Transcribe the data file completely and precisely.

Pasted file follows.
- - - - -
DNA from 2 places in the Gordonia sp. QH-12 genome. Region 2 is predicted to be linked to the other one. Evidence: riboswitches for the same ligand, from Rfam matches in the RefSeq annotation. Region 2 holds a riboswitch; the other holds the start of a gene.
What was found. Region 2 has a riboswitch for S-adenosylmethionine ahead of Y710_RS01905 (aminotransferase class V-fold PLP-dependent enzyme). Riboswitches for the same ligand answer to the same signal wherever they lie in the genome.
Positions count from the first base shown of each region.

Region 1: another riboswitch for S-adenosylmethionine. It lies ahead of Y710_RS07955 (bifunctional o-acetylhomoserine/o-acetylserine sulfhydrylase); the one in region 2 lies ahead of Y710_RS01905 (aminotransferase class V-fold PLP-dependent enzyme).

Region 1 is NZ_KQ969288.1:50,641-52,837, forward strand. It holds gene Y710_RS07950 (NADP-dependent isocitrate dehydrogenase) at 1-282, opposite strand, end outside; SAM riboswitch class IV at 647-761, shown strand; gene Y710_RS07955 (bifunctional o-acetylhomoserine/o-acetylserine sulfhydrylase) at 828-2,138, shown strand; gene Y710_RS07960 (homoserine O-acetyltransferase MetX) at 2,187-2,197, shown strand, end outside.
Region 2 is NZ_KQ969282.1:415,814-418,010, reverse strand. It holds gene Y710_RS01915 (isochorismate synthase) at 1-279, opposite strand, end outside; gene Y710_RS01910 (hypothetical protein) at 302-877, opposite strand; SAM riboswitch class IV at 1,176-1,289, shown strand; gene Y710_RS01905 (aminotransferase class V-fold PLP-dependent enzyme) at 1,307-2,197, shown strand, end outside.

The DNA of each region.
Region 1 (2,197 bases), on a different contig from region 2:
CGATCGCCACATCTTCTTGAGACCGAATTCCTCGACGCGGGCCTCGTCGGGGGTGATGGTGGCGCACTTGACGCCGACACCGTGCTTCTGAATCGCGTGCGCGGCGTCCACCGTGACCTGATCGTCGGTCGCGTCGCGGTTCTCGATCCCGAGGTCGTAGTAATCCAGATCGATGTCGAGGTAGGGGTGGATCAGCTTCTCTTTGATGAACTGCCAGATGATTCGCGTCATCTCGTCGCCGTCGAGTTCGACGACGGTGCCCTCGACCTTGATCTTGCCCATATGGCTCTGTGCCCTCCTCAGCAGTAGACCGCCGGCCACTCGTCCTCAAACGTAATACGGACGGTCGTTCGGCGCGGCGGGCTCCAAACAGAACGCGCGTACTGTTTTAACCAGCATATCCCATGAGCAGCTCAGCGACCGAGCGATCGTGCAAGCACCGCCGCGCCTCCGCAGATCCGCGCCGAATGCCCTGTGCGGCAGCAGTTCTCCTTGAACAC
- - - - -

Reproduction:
DNA from 2 places in the Gordonia sp. QH-12 genome. Region 2 is predicted to be linked to the other one. Evidence: riboswitches for the same ligand, from Rfam matches in the RefSeq annotation. Region 2 holds a riboswitch; the other holds the start of a gene.
What was found. Region 2 has a riboswitch for S-adenosylmethionine ahead of Y710_RS01905 (aminotransferase class V-fold PLP-dependent enzyme). Riboswitches for the same ligand answer to the same signal wherever they lie in the genome.
Positions count from the first base shown of each region.

Region 1: another riboswitch for S-adenosylmethionine. It lies ahead of Y710_RS07955 (bifunctional o-acetylhomoserine/o-acetylserine sulfhydrylase); the one in region 2 lies ahead of Y710_RS01905 (aminotransferase class V-fold PLP-dependent enzyme).

Region 1 is NZ_KQ969288.1:50,641-52,837, forward strand. It holds gene Y710_RS07950 (NADP-dependent isocitrate dehydrogenase) at 1-282, opposite strand, end outside; SAM riboswitch class IV at 647-761, shown strand; gene Y710_RS07955 (bifunctional o-acetylhomoserine/o-acetylserine sulfhydrylase) at 828-2,138, shown strand; gene Y710_RS07960 (homoserine O-acetyltransferase MetX) at 2,187-2,197, shown strand, end outside.
Region 2 is NZ_KQ969282.1:415,814-418,010, reverse strand. It holds gene Y710_RS01915 (isochorismate synthase) at 1-279, opposite strand, end outside; gene Y710_RS01910 (hypothetical protein) at 302-877, opposite strand; SAM riboswitch class IV at 1,176-1,289, shown strand; gene Y710_RS01905 (aminotransferase class V-fold PLP-dependent enzyme) at 1,307-2,197, shown strand, end outside.

The DNA of each region.
Region 1 (2,197 bases), on a different contig from region 2:
CGATCGCCACATCTTCTTGAGACCGAATTCCTCGACGCGGGCCTCGTCGGGGGTGATGGTGGCGCACTTGACGCCGACACCGTGCTTCTGAATCGCGTGCGCGGCGTCCACCGTGACCTGATCGTCGGTCGCGTCGCGGTTCTCGATCCCGAGGTCGTAGTAATCCAGATCGATGTCGAGGTAGGGGTGGATCAGCTTCTCTTTGATGAACTGCCAGATGATTCGCGTCATCTCGTCGCCGTCGAGTTCGACGACGGTGCCCTCGACCTTGATCTTGCCCATATGGCTCTGTGCCCTCCTCAGCAGTAGACCGCCGGCCACTCGTCCTCAAACGTAATACGGACGGTCGTTCGGCGCGGCGGGCTCCAAACAGAACGCGCGTACTGTTTTAACCAGCATATCCCATGAGCAGCTCAGCGACCGAGCGATCGTGCAAGCACCGCCGCGCCTCCGCAGATCCGCGCCGAATGCCCTGTGCGGCAGCAGTTCTCCTTGAACAC